L'Eroica Brittania

Marcus Esser

Massimiliano Mascerini (on his original 1970s Masi, was used during the Giro d'Italia) and Marcus Esser (on his modified 1986 Puma) took part in the 2014 Eroica Britannia, a vintage biking event, taking place from June 20-22 in Bakewell, PeakDistrict, UK.

According to the organiser, more than 2000+ "heroic riders" had registered and participated, Massi and Marcus can confirm to have seen hundreds of participants during the actual ride on Sunday. Riders were able to choose between a 30, 55 and 100 mile route, all of them comprising significant off-road parts and climbs. Weather conditions were perfect, sunshine throughout the weekend with temperatures between20 and 24 degrees Celsius. Massi and Marcus successfully completed the 55 mile route (with a measured distance of 91km and 1800m climb, 6 hours ride time between 9am and 5pm). The track was partly very challenging with gravel and mud passages, sometimes very steep - walking and carrying the bikes happened frequently.

Gravel and mud made up much of the track

A lot of the off road parts was guiding the riders over ancient Victorian railroad tracks (with many tunnels and bridges) that were transformed into bike paths. During 4 refreshment stops, riders were offered free local food and drinks at spectacular locations.

Besides the ride, a festival took place on the Bakewell event location - participants were invited to camp on the festival ground for free if they wanted. Plenty of food and drinks were available, live music/entertainment was offered and vintage bike related shops offered their products in tents. All in all a great experience - and the 2014 original Eroica awaits us. Registration is open now...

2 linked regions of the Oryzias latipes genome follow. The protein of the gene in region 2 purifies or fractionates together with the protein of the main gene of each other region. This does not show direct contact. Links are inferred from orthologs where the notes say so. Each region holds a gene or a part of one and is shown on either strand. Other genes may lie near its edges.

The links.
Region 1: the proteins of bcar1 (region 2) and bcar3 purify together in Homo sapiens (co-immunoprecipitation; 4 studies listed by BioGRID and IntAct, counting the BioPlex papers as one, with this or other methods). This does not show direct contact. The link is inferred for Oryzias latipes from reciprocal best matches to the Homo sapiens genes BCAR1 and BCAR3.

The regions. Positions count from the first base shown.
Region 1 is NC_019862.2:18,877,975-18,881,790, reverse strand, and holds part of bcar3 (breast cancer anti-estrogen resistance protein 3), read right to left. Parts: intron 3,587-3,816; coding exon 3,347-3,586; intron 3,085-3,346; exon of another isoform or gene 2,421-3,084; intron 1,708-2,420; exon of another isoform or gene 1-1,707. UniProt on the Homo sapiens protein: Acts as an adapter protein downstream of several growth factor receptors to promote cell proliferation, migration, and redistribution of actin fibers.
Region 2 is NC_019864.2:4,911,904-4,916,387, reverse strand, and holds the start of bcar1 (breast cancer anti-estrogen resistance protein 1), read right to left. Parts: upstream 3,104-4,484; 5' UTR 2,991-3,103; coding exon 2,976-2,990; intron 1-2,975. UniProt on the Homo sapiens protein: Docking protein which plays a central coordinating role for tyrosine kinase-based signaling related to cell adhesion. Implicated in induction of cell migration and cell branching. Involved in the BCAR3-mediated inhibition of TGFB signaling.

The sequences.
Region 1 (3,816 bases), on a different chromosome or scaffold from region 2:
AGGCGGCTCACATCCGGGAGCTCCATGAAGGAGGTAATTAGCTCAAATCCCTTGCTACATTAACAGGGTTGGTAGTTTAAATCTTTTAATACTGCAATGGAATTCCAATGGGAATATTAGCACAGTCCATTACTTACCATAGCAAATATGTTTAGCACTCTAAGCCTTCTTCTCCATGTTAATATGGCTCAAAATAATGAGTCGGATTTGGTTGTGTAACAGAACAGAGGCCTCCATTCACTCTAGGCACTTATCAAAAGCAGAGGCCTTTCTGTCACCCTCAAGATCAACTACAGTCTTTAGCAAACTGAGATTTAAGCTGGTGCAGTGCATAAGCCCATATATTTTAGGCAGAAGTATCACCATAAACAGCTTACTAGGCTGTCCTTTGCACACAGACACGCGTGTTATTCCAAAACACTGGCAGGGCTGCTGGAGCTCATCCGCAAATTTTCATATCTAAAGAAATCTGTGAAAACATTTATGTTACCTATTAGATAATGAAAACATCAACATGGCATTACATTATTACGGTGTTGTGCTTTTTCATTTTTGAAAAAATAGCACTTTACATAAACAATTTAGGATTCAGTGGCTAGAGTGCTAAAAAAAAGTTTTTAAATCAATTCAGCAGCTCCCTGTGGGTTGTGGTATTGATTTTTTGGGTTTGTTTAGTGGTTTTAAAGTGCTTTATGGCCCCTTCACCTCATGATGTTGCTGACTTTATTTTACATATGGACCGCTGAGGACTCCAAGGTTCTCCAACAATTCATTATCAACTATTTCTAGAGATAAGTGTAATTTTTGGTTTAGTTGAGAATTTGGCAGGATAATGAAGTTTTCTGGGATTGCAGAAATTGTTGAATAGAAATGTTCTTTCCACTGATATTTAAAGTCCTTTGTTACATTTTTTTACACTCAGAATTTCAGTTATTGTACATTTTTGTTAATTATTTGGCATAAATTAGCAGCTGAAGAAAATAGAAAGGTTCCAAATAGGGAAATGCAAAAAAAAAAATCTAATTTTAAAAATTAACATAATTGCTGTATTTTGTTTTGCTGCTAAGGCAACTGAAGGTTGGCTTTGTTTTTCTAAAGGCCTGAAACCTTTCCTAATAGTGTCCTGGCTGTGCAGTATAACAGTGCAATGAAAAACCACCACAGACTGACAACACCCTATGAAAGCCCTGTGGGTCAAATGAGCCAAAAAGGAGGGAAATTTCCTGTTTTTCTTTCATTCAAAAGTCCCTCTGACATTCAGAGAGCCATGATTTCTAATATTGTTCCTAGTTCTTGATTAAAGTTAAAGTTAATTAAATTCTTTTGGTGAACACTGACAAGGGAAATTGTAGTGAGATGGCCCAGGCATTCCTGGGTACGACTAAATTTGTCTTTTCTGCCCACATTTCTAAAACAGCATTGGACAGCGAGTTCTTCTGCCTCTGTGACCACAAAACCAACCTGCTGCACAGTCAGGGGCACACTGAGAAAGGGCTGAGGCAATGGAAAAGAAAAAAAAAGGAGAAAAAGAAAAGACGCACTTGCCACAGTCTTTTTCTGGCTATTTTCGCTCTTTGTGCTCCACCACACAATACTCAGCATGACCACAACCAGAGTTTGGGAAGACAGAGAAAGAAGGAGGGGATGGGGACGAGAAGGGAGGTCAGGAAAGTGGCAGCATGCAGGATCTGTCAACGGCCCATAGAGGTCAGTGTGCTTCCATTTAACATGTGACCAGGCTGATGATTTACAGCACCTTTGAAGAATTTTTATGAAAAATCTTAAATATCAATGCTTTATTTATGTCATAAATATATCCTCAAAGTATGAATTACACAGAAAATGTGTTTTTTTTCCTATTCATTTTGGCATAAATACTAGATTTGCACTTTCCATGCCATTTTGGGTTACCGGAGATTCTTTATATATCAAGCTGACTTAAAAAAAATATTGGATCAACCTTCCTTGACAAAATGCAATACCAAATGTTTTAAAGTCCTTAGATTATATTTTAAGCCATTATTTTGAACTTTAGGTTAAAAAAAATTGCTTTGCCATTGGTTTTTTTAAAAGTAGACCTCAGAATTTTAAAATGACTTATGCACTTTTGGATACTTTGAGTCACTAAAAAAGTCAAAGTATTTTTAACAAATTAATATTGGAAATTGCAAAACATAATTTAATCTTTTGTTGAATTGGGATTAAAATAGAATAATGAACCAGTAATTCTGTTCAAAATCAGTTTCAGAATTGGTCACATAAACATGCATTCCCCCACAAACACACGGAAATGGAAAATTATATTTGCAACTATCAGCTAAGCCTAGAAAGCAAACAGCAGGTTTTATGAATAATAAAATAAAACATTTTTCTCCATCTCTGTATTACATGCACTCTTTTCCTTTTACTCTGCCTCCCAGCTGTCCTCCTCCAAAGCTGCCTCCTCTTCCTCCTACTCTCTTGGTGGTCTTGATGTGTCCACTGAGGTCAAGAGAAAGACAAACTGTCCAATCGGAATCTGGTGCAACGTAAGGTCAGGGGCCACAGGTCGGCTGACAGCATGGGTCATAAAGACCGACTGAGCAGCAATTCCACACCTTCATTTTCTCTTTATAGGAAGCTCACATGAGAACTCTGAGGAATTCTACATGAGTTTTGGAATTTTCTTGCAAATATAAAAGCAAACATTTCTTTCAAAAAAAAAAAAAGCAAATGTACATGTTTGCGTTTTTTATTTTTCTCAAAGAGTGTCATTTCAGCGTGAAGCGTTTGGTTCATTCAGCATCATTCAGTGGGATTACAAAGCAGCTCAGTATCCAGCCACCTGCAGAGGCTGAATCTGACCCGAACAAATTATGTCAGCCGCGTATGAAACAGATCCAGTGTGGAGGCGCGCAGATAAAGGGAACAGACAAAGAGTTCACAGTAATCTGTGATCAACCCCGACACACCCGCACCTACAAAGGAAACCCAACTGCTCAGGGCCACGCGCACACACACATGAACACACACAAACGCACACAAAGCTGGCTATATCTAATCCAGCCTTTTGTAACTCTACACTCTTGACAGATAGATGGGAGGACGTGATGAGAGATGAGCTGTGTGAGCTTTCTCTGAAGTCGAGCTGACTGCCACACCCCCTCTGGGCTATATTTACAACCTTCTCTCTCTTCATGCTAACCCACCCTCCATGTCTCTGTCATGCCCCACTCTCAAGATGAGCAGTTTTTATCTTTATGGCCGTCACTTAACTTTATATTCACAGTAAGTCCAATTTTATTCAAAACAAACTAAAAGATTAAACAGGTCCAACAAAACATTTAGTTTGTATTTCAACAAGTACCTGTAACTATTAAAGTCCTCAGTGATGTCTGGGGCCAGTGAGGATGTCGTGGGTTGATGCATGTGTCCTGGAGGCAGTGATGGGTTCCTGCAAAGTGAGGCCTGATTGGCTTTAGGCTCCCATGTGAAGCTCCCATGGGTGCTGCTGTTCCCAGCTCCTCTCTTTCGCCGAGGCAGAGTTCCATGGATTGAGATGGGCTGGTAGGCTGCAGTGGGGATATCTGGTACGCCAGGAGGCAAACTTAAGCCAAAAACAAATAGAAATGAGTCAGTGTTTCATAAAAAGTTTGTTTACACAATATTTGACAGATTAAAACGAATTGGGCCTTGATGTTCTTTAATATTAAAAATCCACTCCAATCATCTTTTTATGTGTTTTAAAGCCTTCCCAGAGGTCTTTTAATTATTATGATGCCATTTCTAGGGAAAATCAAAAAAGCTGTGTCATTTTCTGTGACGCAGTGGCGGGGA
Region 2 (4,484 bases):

P.S. For anyone interested in Massi's Masi (not since Celeste Marin rode her Bianchi Celeste has there been such a wonderful confluence of person and bike) – see here. Massi's bike is a Masi Prestige 1979, pantographed by Alberto Masi. It participated in the Giro d'Italia in 1980. The bike is equipped with Campagnolo Super Record 1980 components, with breaks, hubs and gear levers most probably from early 70s.


Meanwhile over in Clare, on a glorious sunny day Matt Williams and Breda Horan took part in the Tour De Burren, here are their accounts...

Tour de Burren - from Mars

Matt Williams

I parked up at Ballyvaughan with an hour before kick-off and went through my usual routine of registration, getting bike and kit ready, eating a banana or two and taking on some liquid, before heading off to the portaloos and riding alongside Sean Kelly en route. In what other sport could the average person mingle with sporting legends in such a way…

At the start I tried to catch up with Eugène Dillon. As we had never met before he said to look out for a BMC jersey with accompanying pink gloves. After approaching three BMC-clad riders and asking "Hi, are you Eugène?" and after getting three rejections I decided to look out for him once we got under way.

The weather was good, the scenery was great and I was feeling strong, this is what makes all the hard training miles during the winter worthwhile. With the first few kilometres under my belt, I noticed a rider decked out in BMC kit with pink gloves on my right shoulder, it must be, sure enough it was Eugène. We introduced ourselves and had a brief chat then Eugène was off into the distance. Not long after I happened upon Breda Horan and Nicole Bork resplendent in their Orwell kit, there was no mistaking them. Once again we introduced ourselves and I spent the next few kilometres chatting with them (very nice to meet you both) before heading off on my own.

I had never ridden this route or part of the country before so I wasn't too sure what to expect climb wise, although a work colleague advised me that it route wouldn't be as hilly as the Wicklow 200. The first climb wasn't too bad, which gave me confidence that his info on the route was correct and not some sadistic prank. Corkscrew Hill was even better due to the smooth tar-mac and the novelty of zig-zagging upwards opposed to the long straight climbs I'm used to.

After the first food stop at Lisdoonvarna I joined up again with Eugène for a while in a group and racked some distance. During this stint a nasty accident was narrowly avoided. The group were riding at a good pace when one rider came from the rear and decided to ride alongside the group on the wrong side of the road oblivious to the fact that a car was heading straight for him head on. Somehow the group managed to free up some space with seconds to spare for him to just avoid being taken out by the car. With the combined speed of the rider and car it would have been serious for him and the riders around him (me included)...